Foundational issues in information ethics

DOIhttps://doi.org/10.1108/07378830710735876
Pages79-94
Publication Date13 Mar 2007
AuthorKenneth Einar Himma
Foundational issues in
information ethics
Kenneth Einar Himma
Department of Philosophy, Seattle Pacific University, Seattle, Washington, USA
Abstract
Purpose – Information ethics, as is well known, has emerged as an independent area of ethical and
philosophical inquiry. There are a number of academic journals that are devoted entirely to the
numerous ethical issues that arise in connection with the new information communication
technologies; these issues include a host of intellectual property, information privacy, and security
issues of concern to librarians and other information professionals. In addition, there are a number of
major international conferences devoted to information ethics every year. It would hardly be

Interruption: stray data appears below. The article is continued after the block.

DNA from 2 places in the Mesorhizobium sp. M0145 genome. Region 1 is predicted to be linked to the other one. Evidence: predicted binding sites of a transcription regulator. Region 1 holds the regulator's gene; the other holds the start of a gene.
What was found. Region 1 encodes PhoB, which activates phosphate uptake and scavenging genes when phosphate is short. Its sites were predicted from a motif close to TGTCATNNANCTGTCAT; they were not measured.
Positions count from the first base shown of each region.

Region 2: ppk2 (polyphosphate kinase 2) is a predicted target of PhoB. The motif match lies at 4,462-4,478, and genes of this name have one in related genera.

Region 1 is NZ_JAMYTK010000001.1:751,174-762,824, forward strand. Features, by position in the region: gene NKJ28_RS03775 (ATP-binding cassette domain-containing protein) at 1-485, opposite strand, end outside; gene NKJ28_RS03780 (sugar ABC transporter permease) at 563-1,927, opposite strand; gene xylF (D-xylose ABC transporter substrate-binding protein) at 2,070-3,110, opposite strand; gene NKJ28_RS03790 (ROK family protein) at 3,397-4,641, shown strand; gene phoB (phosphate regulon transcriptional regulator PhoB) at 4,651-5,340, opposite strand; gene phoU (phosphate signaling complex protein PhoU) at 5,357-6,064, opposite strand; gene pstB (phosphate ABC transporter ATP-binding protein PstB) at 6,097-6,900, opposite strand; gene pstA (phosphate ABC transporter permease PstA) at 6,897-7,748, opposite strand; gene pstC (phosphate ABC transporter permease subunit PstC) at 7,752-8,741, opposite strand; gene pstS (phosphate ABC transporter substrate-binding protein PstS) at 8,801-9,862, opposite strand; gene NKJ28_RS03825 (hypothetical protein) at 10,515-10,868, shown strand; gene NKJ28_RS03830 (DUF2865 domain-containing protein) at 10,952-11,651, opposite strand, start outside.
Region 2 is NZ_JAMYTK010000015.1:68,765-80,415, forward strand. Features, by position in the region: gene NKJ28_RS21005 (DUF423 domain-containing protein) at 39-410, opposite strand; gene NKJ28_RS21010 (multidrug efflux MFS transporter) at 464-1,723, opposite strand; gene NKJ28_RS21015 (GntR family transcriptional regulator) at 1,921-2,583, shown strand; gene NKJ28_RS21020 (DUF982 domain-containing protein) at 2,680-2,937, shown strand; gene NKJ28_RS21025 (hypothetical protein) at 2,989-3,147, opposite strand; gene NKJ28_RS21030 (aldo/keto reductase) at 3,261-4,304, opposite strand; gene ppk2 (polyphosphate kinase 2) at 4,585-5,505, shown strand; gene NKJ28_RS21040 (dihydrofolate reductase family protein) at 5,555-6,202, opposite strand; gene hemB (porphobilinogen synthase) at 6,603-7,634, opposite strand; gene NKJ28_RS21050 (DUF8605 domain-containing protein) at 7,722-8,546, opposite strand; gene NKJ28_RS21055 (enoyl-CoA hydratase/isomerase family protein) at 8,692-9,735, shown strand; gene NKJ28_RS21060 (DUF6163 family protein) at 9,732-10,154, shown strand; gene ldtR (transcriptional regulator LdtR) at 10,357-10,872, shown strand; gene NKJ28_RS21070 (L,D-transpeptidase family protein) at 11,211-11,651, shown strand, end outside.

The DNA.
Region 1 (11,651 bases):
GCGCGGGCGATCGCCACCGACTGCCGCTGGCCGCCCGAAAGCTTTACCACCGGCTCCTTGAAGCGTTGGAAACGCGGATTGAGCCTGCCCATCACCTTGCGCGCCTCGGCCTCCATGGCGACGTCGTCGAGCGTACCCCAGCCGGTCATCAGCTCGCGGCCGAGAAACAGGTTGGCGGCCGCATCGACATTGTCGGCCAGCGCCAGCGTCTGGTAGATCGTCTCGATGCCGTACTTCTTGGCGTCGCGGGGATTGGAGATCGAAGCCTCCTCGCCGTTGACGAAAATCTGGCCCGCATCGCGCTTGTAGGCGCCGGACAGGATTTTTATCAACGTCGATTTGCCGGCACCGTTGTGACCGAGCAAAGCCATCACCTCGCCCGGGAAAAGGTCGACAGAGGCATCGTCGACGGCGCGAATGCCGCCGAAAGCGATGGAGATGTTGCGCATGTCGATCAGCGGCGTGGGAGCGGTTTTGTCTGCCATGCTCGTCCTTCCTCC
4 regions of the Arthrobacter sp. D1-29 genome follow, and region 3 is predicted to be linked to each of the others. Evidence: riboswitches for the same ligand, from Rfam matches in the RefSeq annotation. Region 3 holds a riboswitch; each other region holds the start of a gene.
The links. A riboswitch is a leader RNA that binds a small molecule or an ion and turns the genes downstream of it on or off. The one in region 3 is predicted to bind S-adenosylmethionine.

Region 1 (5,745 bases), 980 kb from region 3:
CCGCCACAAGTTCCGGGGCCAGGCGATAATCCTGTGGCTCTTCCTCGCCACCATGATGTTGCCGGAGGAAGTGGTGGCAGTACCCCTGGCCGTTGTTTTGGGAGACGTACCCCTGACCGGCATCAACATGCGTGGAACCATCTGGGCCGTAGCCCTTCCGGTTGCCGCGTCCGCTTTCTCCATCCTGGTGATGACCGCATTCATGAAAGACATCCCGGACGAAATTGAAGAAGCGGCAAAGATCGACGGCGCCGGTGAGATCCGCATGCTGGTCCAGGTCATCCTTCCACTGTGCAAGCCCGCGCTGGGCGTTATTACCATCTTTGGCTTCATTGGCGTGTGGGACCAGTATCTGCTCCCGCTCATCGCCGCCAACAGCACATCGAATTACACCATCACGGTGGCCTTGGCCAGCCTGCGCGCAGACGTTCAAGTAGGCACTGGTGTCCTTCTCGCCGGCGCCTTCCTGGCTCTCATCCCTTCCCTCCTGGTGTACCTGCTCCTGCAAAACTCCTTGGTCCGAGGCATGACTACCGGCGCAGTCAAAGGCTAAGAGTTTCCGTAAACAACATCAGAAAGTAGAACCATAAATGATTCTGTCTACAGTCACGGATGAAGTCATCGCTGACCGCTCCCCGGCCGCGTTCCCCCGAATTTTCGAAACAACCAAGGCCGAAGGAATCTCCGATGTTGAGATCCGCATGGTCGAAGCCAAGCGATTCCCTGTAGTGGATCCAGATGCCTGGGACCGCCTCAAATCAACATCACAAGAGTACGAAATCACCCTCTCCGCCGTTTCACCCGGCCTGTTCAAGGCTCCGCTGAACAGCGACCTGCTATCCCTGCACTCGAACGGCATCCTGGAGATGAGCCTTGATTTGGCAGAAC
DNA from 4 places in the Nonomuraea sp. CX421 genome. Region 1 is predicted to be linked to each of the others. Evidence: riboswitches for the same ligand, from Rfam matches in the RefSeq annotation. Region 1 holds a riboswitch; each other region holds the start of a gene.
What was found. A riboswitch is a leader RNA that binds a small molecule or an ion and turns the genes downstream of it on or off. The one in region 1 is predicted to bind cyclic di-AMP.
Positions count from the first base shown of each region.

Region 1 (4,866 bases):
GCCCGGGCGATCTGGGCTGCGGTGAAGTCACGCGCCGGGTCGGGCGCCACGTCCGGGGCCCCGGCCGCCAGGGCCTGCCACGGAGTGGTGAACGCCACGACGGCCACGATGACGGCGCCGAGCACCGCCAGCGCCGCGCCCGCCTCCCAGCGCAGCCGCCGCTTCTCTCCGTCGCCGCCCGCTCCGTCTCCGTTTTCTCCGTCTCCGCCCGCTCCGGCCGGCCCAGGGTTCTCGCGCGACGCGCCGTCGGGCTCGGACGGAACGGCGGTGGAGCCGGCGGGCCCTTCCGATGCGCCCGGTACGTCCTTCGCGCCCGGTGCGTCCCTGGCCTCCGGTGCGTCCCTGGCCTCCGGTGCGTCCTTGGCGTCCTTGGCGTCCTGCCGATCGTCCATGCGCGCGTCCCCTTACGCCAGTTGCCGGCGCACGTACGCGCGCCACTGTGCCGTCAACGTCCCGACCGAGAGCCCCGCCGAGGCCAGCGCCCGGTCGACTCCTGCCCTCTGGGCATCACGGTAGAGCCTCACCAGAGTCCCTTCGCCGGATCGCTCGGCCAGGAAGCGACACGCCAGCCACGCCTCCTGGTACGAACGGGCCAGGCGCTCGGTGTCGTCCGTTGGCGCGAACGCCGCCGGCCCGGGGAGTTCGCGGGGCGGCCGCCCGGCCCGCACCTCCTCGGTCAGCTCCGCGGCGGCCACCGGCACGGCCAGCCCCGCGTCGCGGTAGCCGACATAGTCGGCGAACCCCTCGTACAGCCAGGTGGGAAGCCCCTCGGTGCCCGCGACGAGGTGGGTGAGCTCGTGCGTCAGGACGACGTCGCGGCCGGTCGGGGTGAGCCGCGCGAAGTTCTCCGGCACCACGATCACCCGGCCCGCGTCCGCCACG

overstating the matter to say that information ethics is as “hot” an area of theoretical inquiry as
medical ethics. The purpose of this paper is to provide an overview on these and related issues.
Design/methodology/approach – The paper presents a review of relevant information ethics
literature together with the author’s assessment of the arguments.
Findings – There are issues that are more abstract and basic than the substantive issueswith which
most information ethics theorizing is concerned. These issues are thought to be “foundational” in the
sense that we cannot fully succeed in giving an analysis of the concrete problems of information ethics
(e.g. are legal intellectual property rights justifiably protected?) until these issues are adequately
addressed.
Originality/value – The paper offers a needed survey of foundational issues in information ethics.